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Cases continue to climb going into holiday

SALYERSVILLE – Over 100 more cases of COVID-19 were reported in Magoffin County in less than a week.

SALYERSVILLE – Over 100 more cases of COVID-19 were reported in Magoffin County in less than a week.

To date, 490 people have tested positive for COVID-19 in Magoffin County (104 up from last press day, six days ago), with 131 of the cases still active (in isolation), 359 recovered, 13 hospitalized and six deaths.

On Tuesday, 11 new positive cases have been reported as of press time, with four of the new cases from the nursing home. On Monday, 15 cases were reported, six on Sunday and 21 on Saturday.

Though the Magoffin County Health Department’s records indicate some new cases at the nursing home, data on the Salyersville Nursing and Rehabilitation Center has not been updated at the state level in the past week, still showing (according to the Kentucky Cabinet for Health and Family Services’ long-term care and other congregate facilities update from November 23) the nursing home has had 45 residents test positive and 27 staff to date. Of those, 19 residents and 11 staff have reportedly recovered, 21 residents and 16 staff are currently active, and 5 residents have died in relation to the COVID-19 virus.

As the governor released recommendations for churches to move back to virtual and alternative methods of worship, as they had earlier in the pandemic, several local churches have had multiple cases, including 23 positive from Half Mountain Church since last week.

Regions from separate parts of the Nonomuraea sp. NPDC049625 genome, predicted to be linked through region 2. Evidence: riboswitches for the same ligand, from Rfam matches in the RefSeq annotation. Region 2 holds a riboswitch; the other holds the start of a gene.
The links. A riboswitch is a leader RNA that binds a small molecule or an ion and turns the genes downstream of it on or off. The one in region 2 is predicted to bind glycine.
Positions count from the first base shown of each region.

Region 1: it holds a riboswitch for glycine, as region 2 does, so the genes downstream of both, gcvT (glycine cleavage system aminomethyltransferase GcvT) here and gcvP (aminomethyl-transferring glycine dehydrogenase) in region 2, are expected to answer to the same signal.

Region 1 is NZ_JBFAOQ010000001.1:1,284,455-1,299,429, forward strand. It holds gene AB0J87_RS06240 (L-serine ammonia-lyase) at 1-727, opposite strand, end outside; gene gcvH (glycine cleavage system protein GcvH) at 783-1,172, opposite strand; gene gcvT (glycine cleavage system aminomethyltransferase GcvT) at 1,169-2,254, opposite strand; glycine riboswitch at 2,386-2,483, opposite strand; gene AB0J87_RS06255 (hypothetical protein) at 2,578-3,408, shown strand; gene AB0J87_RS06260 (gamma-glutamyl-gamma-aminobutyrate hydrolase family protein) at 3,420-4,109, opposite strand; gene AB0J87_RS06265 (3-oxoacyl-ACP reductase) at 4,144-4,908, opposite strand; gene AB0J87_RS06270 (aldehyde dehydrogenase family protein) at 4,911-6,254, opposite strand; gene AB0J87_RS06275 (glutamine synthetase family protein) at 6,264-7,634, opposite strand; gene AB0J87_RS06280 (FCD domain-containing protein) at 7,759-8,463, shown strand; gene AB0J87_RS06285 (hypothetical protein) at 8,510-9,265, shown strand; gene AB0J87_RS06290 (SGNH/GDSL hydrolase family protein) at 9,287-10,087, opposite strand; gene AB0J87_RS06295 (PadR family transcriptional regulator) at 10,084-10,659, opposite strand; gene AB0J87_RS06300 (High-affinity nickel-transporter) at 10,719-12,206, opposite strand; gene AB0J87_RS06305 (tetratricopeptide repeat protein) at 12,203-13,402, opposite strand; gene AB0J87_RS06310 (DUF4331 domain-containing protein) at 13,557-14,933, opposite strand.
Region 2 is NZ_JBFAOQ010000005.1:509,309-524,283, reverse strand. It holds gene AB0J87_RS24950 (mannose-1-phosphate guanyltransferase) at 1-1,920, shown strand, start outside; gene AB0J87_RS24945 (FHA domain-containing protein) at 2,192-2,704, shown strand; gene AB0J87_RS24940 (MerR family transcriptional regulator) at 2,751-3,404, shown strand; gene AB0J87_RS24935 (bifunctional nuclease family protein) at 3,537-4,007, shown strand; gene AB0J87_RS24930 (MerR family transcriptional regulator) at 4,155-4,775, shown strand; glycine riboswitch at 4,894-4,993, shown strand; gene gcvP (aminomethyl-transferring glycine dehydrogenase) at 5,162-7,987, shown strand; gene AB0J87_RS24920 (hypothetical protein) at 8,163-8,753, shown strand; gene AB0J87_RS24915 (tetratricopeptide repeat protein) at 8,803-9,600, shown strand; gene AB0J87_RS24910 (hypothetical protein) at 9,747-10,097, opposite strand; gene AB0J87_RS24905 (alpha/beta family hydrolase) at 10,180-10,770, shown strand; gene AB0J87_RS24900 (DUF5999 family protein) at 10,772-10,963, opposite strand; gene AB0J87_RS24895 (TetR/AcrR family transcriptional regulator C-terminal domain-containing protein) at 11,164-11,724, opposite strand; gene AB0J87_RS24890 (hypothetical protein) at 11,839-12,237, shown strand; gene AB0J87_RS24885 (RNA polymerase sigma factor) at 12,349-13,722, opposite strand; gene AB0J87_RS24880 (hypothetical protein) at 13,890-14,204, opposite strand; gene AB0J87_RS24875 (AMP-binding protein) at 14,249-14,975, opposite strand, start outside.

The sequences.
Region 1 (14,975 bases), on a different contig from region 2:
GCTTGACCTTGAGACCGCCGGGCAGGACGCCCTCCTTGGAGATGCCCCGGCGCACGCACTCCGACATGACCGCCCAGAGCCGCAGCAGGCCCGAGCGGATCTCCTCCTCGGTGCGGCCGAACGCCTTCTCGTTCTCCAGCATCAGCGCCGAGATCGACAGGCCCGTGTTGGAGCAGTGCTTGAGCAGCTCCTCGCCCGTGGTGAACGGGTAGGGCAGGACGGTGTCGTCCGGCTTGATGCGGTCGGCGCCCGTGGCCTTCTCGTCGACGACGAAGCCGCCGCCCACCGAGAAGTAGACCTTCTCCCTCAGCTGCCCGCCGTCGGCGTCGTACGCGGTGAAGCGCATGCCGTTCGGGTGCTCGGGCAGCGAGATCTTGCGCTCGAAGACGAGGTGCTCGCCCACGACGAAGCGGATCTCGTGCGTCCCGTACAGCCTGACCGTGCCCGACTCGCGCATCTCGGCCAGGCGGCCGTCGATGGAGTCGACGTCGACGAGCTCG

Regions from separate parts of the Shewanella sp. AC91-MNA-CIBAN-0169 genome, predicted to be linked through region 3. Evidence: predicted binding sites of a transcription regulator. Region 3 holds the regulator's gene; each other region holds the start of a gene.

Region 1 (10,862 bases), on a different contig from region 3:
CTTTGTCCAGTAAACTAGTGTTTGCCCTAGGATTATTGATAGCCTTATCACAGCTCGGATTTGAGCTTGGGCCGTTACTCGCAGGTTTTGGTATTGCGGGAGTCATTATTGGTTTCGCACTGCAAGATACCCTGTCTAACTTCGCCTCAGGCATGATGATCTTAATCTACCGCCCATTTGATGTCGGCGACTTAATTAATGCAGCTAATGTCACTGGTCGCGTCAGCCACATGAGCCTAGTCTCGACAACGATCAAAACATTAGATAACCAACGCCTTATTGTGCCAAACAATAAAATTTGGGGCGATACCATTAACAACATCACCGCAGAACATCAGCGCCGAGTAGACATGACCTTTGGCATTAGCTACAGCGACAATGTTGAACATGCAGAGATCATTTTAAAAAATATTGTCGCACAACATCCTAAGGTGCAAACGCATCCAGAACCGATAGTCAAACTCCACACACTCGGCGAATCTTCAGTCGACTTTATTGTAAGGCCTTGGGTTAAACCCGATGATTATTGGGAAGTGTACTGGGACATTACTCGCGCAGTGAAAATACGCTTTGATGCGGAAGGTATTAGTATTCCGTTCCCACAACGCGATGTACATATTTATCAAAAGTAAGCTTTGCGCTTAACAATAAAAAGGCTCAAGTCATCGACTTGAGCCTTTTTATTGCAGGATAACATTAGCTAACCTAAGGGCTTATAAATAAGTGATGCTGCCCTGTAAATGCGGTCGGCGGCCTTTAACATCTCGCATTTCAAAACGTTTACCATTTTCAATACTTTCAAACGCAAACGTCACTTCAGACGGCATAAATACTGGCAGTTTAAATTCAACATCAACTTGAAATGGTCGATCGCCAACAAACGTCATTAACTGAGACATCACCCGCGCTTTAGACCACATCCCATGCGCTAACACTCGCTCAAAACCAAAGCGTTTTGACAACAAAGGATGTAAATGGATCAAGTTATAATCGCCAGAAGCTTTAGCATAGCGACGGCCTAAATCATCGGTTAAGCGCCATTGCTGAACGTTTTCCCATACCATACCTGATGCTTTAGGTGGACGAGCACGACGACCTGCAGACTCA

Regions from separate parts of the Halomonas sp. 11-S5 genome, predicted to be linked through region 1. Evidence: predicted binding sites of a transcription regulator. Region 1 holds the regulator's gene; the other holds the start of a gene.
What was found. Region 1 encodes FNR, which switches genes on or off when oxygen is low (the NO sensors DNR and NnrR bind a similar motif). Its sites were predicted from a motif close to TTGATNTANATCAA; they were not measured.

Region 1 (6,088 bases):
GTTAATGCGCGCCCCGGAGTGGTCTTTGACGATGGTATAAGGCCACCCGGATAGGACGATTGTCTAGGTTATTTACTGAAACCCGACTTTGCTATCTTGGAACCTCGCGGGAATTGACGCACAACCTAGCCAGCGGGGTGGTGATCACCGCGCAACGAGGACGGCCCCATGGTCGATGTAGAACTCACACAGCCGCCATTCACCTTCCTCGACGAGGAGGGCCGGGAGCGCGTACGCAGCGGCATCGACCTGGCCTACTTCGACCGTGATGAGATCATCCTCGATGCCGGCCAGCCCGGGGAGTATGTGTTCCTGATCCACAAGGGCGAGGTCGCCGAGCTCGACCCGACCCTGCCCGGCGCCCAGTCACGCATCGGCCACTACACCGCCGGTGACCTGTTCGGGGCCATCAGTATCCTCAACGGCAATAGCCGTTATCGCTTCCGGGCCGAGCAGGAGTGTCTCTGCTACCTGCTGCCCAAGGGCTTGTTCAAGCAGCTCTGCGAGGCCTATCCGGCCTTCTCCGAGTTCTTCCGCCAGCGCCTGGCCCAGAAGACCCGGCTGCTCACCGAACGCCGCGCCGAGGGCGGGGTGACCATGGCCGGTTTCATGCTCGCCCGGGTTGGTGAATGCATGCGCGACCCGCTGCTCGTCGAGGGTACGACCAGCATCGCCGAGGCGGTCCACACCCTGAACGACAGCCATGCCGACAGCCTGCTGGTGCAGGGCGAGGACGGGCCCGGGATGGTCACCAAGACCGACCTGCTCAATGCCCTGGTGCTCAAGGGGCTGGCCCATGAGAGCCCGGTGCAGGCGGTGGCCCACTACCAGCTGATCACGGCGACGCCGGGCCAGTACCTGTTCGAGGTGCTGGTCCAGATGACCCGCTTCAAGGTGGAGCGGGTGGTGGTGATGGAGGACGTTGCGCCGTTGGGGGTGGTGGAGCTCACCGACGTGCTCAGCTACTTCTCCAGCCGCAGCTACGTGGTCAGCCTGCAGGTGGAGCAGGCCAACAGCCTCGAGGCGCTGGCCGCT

Magoffin County Director of Public Health and Salyersville Mayor James “Pete” Shepherd said they have closed Salyersville City Hall and other local government offices are moving into doing business via telephone and drop boxes, noting that they are working to cut down on places where people can congregate.

Last Wednesday, Governor Andy Beshear announced steps the state is taking for the next few weeks, including closing all inside seating in restaurants and further limiting other venues and personal gatherings. For Thanksgiving, the state is recommending no more than two households come together, with no more than eight people total, in order to curb the spread of the virus.

While Magoffin County remains in the red classification, along with all but four Kentucky counties, Shepherd urged the community to abide by the state health officials recommendations, asking people to keep their family Thanksgiving gatherings to a minimum and staying within their current circle of contacts.

As a reminder, for people who have had direct contact with a person who has tested positive for the novel coronavirus, people are asked to self-quarantine for 14 days from the date they had contact with the person and to consider getting tested after five days from contact or if symptoms arise.

Local hospitals are reporting to health departments they are at 70-to-80% capacity currently, a number that is concerning given the ongoing spike in cases throughout the region.

Pikeville Medical Center announced last week in the governor’s address that they are nearing capacity, stating the next step would be to ship out patients if they reach their capacity limit. Currently, PMC is the predominant location local citizens needing hospitalization due to COVID-19 are sent.


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